Ashtabula Harbor Light

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Ashtabula Harbor Light
Ashtabula harbor light.JPG
Ashtabula Harbor Light before extension of breakwater (USCG)
Ashtabula Harbor Light is located in Ohio
Ashtabula Harbor Light
Location Ashtabula Harbor, Lake Erie, Ashtabula, Ohio
Coordinates 41°55′07″N 80°47′45″W / 41.9186°N 80.7959°W / 41.9186; -80.7959Coordinates: 41°55′07″N 80°47′45″W / 41.9186°N 80.7959°W / 41.9186; -80.7959
Year first lit 1905
Automated 1973
Foundation Concrete crib
Construction Steel/Iron plate
Tower shape rectangular house with central cylindrical tower
Markings / pattern white, red roof & parapet, green trim
Height 40 feet (12 m)
Focal height 51 feet (16 m)
Original lens Fourth Fresnel lens
Range 7.8 nautical miles; 14 kilometres (9 mi)
Characteristic 6 sec Yellow flashing[1]
ARLHS number USA-020[2][3]
Ashtabula Harbor Light
Governing body Federal[4]
MPS U.S. Coast Guard Lighthouses and Light Stations on the Great Lakes TR
NRHP Reference # 83001943[4]
Added to NRHP 1983-08-04[4]
USCG number 7-3745.

Ashtabula Harbor Light (also known as Ashtabula Light) is a lighthouse in Ashtabula, Ohio. It was listed in the National Register on August 8, 1983.

History[edit]

The first light marking Ashtabula's harbor was built in 1836, a short hexagonal wooden tower standing on a wooden crib just off the eastern pier.[5] This used the oil lamps typical of the time and remained in service until replaced by a new tower on the west pier, a pyramidal tower with clapboard sides.[6][7] This change was prompted by changes in the harbor configuration. The new light was equipped with a fourth-order Fresnel lens, exhibiting a red light. Keepers lived in a frame house in town. This tower was moved in 1882 but remained in service.[7]

In 1905 the Ashtabula River mouth was widened and breakwater constructed, prompting construction of the third light, the structure that exists today.[6] This building was originally placed 1750 feet SSE of its present location, but was moved and enlarged in 1915, placed on a concrete crib at the end of the north breakwater. The new house, built of steel and iron plate, afforded living quarters for the keepers. At the same time a new fourth-order lens was mounted in the tower.[5] The old light was by this time left standing by itself, sixty feet from shore.[6]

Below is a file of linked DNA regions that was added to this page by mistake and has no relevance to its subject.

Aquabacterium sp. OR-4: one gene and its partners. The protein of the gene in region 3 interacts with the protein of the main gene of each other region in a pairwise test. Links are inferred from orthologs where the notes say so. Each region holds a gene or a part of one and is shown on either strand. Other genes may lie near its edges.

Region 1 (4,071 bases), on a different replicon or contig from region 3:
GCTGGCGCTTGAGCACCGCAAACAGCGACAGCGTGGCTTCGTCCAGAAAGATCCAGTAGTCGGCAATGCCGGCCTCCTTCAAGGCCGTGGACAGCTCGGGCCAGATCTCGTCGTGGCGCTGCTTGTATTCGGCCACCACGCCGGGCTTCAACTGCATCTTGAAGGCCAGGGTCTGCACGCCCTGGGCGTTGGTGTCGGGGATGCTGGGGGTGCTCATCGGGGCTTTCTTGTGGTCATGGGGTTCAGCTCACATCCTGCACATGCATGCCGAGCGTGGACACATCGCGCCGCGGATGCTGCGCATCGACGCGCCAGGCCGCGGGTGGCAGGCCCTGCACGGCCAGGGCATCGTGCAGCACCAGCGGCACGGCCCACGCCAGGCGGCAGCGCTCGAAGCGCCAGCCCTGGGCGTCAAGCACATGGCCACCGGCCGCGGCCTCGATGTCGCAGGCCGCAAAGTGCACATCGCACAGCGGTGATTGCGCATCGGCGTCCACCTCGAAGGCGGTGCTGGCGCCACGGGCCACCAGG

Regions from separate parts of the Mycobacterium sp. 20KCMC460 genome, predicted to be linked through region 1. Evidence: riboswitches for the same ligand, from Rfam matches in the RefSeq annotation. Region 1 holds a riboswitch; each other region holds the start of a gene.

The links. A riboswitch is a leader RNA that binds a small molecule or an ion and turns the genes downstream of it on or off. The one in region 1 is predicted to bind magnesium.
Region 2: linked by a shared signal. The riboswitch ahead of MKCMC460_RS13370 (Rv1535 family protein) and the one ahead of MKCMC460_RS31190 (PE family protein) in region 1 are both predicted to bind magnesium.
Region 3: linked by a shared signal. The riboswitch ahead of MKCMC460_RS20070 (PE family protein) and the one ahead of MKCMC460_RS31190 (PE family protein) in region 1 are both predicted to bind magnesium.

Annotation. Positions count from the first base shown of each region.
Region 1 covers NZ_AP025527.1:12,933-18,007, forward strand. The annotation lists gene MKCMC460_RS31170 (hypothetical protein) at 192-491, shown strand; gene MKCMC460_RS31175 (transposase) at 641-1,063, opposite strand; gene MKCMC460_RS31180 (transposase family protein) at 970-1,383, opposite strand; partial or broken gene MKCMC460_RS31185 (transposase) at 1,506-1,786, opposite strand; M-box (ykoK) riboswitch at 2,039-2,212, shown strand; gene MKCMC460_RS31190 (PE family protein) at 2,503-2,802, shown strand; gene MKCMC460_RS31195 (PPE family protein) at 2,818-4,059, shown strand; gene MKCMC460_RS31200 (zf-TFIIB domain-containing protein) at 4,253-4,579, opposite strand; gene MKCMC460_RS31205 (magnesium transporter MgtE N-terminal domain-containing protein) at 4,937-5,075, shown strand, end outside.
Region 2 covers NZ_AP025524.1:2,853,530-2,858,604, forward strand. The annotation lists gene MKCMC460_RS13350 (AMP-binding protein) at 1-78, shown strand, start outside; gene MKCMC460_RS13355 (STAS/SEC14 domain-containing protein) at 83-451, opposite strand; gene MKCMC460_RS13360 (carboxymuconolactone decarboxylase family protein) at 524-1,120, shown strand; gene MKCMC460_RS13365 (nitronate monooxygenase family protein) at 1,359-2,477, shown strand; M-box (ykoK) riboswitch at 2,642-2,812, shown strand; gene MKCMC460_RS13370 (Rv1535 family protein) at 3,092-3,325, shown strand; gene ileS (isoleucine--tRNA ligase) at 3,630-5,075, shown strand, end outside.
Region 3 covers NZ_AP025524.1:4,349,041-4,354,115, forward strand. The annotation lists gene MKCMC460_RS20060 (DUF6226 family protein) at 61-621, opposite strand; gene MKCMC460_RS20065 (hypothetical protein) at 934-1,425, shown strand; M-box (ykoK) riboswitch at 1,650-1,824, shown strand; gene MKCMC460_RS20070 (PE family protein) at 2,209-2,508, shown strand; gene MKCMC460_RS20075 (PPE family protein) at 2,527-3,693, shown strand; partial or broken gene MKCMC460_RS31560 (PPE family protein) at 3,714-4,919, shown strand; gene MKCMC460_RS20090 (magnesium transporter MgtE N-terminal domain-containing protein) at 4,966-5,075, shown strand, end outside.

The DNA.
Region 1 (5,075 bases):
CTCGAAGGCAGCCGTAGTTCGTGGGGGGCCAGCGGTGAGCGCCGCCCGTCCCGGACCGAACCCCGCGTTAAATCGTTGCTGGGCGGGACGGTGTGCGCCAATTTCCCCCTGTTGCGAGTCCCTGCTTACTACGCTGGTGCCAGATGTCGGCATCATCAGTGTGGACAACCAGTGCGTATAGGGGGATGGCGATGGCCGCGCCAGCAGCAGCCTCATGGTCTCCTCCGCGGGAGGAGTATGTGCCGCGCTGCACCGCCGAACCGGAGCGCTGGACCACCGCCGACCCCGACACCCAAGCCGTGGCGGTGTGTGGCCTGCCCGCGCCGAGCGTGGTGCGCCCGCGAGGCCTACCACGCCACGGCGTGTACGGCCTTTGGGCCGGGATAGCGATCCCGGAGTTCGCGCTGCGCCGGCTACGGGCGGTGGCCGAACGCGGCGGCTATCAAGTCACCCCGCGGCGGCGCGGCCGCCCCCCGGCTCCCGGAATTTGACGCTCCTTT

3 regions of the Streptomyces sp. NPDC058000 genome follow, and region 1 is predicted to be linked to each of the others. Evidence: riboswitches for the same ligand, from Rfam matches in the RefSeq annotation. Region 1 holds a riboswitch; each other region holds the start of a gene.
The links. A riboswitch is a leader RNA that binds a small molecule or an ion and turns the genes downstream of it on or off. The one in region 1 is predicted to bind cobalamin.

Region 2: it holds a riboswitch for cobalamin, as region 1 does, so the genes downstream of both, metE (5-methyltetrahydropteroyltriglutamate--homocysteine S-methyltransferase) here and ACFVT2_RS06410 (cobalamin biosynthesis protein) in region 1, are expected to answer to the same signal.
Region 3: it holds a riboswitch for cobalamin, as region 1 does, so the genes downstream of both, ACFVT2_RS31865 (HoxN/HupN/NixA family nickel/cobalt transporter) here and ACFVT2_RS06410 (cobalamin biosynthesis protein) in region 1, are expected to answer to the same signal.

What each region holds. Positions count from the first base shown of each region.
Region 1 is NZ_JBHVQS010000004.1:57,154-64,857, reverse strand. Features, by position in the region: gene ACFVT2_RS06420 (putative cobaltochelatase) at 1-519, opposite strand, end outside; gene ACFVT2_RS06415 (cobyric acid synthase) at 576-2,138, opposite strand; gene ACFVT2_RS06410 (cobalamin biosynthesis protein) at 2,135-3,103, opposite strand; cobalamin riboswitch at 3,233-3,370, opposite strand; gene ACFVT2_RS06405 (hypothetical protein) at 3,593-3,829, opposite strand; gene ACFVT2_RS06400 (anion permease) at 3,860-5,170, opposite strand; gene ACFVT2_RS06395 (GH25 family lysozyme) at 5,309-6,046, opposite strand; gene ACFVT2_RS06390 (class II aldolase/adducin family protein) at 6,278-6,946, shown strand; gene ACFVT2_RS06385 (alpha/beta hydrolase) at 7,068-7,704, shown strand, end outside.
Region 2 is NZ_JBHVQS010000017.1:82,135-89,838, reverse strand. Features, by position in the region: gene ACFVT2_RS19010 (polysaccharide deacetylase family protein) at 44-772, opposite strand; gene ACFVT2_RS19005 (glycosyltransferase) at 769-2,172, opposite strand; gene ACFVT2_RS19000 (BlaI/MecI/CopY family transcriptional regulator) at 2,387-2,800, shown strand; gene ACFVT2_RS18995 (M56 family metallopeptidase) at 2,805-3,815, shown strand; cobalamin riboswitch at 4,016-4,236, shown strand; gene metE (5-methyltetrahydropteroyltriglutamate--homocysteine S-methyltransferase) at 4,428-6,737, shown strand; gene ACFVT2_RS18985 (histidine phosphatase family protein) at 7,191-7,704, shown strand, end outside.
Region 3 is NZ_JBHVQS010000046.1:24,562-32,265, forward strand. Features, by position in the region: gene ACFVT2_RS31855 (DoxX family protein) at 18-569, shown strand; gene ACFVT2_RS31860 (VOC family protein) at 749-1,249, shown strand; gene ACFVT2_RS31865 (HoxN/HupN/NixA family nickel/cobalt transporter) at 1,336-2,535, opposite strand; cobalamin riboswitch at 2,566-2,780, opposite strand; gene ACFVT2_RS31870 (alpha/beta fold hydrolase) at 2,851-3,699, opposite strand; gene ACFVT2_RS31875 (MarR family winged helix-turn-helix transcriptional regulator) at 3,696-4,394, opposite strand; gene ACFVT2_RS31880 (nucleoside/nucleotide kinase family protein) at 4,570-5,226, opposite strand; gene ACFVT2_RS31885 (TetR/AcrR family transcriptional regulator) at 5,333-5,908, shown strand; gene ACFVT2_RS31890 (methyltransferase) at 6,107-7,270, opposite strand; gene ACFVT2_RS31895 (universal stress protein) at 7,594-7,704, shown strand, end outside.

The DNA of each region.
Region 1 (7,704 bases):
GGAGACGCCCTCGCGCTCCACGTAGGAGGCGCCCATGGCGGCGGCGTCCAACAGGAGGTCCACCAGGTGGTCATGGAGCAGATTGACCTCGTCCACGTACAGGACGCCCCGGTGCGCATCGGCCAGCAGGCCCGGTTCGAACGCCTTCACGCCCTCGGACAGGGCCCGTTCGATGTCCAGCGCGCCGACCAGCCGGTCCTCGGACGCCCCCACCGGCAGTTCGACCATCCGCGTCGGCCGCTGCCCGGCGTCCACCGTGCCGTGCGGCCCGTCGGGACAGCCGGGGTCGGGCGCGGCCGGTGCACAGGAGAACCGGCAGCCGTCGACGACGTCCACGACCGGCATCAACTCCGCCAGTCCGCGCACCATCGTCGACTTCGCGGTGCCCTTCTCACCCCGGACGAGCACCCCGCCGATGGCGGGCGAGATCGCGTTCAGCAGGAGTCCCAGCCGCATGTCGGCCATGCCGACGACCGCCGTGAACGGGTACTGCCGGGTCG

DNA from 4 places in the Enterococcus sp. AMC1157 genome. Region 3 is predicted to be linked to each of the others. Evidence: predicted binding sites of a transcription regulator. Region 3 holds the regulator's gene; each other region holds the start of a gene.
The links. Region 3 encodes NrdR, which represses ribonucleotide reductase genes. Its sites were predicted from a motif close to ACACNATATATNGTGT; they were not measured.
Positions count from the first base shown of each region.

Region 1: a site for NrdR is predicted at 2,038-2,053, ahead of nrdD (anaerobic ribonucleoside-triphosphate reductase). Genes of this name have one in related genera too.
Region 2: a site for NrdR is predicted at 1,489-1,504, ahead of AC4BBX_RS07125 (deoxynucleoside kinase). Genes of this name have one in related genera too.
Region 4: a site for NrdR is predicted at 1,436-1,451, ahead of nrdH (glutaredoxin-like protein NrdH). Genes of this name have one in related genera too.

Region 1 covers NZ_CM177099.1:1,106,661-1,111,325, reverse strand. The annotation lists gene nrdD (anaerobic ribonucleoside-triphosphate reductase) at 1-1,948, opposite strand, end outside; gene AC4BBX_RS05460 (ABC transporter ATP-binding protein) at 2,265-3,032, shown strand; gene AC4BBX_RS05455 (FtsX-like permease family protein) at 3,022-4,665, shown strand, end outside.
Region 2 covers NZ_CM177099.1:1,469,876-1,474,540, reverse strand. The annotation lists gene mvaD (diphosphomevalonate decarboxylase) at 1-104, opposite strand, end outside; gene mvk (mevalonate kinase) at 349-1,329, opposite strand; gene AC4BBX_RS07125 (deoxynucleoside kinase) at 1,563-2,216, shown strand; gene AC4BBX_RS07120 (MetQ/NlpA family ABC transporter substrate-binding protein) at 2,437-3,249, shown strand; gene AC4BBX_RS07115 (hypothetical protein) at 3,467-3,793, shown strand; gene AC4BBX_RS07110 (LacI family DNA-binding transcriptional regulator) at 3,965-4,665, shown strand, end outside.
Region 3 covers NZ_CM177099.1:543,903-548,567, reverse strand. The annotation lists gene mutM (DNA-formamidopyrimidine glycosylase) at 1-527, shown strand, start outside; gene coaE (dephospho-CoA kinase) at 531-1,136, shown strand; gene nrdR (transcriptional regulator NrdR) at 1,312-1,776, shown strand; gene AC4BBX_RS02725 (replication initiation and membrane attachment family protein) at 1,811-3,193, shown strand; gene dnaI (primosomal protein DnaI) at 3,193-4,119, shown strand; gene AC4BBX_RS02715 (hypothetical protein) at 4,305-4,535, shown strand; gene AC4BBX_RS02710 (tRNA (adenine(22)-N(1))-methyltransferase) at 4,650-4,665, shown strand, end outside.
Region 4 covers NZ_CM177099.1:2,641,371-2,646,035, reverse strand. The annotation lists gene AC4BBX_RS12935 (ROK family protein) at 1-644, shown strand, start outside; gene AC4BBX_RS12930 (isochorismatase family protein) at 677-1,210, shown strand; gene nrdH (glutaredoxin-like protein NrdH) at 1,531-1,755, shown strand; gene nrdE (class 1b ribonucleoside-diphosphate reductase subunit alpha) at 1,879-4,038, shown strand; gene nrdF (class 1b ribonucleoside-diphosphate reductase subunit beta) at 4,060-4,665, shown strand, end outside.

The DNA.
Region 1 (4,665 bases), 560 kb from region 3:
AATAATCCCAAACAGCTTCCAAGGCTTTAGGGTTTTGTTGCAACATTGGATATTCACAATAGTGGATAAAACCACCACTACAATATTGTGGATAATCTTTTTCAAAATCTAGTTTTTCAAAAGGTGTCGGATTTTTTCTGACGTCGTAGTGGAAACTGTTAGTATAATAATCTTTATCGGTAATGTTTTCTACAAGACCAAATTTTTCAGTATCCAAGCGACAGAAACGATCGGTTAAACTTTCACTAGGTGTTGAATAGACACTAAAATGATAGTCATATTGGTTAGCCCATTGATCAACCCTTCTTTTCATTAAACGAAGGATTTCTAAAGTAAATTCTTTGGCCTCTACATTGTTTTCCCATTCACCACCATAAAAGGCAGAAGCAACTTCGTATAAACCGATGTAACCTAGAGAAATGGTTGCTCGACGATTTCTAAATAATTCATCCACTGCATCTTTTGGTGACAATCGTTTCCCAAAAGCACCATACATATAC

The new light's exposed position made it vulnerable to various assaults. In 1927 it was struck by a steamship, shifting it six inches off its base.[5] The following year, however, a more famous incident occurred. An ice storm completely encased the light, trapping the keepers inside. After two days they managed to thaw the front door sufficiently to get it open, only to have to tunnel to through some five feet of ice in order to escape.[5][8]

The light was the last Great Lakes light to be manned, and was finally automated in 1973.[6] The original keeper's house was deeded to the city in the same year, but returned to federal ownership in 1976 due to a lack of funds to complete a plan to convert the building to a museum. In 1982 the building again passed into private hands and was opened in 1984 as the Ashtabula Marine Museum.[9] The lighthouse itself continued in service, even as the breakwater was extended past it.[5] The Fresnel lens was replaced with a modern beacon and given to the museum in 1995.